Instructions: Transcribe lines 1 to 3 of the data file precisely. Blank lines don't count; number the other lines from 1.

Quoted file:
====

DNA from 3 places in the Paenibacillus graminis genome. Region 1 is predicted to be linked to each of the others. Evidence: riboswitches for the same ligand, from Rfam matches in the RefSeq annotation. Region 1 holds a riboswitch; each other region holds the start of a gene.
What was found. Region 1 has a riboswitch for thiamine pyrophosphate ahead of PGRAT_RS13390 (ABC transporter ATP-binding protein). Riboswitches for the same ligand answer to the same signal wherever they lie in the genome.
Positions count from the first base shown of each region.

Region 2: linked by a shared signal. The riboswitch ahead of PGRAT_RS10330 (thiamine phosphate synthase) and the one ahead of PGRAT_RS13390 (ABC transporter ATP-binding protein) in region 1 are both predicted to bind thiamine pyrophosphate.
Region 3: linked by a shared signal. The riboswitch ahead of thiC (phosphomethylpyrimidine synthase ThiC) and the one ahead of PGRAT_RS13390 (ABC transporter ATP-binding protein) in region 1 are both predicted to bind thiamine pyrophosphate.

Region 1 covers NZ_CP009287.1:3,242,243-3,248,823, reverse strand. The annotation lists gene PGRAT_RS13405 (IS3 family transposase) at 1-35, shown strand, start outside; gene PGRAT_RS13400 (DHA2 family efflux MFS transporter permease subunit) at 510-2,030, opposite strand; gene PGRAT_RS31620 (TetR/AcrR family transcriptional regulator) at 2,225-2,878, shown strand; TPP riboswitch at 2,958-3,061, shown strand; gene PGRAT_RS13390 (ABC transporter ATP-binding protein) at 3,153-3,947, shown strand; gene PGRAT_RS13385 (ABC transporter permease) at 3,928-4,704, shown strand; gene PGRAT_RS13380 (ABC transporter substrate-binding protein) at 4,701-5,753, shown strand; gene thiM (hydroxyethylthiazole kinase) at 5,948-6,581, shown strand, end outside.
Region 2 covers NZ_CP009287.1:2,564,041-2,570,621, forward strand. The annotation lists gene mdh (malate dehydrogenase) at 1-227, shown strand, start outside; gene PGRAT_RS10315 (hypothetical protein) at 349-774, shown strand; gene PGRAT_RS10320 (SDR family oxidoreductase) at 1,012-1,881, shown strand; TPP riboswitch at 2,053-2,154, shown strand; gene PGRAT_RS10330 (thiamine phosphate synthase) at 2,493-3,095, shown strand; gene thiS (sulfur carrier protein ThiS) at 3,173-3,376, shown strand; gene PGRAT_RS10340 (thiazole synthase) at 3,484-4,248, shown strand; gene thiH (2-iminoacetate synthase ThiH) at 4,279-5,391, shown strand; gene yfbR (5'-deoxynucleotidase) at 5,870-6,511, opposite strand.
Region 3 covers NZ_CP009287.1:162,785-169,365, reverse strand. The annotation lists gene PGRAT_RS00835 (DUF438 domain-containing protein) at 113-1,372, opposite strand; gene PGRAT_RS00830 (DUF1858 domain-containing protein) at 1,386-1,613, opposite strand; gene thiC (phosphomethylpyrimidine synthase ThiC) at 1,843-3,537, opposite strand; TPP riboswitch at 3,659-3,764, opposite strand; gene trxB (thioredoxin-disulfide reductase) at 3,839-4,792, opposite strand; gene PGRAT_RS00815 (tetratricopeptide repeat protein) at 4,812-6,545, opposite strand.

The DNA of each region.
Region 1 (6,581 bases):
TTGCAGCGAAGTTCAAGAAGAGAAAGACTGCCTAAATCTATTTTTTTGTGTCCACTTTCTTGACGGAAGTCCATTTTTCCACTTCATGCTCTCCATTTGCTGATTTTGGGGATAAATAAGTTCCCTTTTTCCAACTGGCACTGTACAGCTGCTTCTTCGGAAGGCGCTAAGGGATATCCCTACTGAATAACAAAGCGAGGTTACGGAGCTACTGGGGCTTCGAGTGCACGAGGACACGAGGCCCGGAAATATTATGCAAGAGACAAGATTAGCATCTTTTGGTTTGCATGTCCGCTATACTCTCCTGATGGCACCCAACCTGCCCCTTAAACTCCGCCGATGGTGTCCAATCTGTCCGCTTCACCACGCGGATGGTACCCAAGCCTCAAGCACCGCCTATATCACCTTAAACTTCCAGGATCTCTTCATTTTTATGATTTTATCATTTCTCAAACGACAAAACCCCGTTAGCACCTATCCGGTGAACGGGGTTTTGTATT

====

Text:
DNA from 3 places in the Paenibacillus graminis genome. Region 1 is predicted to be linked to each of the others. Evidence: riboswitches for the same ligand, from Rfam matches in the RefSeq annotation. Region 1 holds a riboswitch; each other region holds the start of a gene.
What was found. Region 1 has a riboswitch for thiamine pyrophosphate ahead of PGRAT_RS13390 (ABC transporter ATP-binding protein). Riboswitches for the same ligand answer to the same signal wherever they lie in the genome.
Positions count from the first base shown of each region.